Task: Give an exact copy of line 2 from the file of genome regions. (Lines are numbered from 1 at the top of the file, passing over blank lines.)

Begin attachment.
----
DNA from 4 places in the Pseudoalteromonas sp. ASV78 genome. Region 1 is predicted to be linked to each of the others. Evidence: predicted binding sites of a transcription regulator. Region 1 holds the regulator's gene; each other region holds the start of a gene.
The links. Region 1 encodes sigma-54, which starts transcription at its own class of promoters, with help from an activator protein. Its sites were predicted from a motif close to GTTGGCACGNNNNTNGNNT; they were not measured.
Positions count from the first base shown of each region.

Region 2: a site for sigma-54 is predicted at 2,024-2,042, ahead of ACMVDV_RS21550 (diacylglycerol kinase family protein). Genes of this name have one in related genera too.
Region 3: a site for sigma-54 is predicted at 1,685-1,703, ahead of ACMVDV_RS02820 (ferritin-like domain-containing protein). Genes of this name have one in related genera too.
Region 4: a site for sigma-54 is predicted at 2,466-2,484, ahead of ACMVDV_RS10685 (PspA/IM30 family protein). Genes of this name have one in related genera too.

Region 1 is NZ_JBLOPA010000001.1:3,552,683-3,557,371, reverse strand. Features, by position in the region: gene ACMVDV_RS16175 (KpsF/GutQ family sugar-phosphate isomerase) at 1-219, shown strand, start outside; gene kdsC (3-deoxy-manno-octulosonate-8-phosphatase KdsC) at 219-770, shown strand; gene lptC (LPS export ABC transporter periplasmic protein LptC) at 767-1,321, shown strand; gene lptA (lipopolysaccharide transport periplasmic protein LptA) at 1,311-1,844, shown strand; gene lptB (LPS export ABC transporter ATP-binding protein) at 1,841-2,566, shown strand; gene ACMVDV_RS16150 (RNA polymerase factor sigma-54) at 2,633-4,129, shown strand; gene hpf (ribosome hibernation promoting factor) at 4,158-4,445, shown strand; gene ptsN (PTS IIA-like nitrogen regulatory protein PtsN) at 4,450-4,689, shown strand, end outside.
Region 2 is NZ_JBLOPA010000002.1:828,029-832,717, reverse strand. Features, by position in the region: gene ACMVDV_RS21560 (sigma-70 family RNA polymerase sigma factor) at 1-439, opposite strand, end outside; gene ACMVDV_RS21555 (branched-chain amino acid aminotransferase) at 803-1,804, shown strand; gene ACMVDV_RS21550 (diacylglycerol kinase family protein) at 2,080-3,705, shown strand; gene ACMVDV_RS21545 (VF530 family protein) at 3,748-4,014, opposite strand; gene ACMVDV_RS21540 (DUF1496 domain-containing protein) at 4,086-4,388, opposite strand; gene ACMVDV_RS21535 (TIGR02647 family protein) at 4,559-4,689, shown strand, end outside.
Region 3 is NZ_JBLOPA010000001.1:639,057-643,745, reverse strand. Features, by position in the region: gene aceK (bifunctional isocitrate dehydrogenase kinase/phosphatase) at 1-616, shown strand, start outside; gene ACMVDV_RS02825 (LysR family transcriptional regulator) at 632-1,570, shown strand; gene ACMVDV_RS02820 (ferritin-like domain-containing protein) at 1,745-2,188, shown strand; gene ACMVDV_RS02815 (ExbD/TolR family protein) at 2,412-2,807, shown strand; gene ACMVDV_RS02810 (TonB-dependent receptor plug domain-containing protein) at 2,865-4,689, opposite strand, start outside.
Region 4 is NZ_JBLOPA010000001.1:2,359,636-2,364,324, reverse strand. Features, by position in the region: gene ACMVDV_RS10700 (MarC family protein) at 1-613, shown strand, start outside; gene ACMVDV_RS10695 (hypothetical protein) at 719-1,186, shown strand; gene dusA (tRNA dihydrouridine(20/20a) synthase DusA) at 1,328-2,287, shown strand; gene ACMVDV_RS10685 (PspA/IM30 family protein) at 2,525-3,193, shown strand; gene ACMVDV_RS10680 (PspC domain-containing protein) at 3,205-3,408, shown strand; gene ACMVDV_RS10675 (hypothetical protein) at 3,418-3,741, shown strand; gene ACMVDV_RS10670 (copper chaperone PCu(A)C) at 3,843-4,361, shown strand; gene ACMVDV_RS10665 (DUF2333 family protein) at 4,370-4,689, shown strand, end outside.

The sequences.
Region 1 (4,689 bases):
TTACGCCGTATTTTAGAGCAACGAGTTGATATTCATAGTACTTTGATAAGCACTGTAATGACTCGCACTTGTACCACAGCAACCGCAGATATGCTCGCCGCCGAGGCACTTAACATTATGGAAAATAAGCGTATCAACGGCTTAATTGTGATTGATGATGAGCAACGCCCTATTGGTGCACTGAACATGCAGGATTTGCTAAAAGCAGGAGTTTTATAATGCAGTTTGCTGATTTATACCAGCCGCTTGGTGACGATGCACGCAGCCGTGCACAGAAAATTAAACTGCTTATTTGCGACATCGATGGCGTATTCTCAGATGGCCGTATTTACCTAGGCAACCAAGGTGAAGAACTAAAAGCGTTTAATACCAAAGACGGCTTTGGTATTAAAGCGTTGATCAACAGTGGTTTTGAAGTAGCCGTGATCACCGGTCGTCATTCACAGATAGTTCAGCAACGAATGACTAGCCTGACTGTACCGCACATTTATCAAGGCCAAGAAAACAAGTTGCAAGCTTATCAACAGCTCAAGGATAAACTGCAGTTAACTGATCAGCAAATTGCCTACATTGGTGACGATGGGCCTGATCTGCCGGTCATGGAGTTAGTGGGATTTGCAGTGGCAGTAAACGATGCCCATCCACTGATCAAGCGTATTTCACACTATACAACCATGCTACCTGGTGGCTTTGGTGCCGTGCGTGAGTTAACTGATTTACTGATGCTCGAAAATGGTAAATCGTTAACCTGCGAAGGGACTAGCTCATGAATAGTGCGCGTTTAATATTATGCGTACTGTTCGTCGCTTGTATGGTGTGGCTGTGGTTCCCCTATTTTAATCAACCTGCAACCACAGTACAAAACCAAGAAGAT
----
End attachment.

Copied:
The links. Region 1 encodes sigma-54, which starts transcription at its own class of promoters, with help from an activator protein. Its sites were predicted from a motif close to GTTGGCACGNNNNTNGNNT; they were not measured.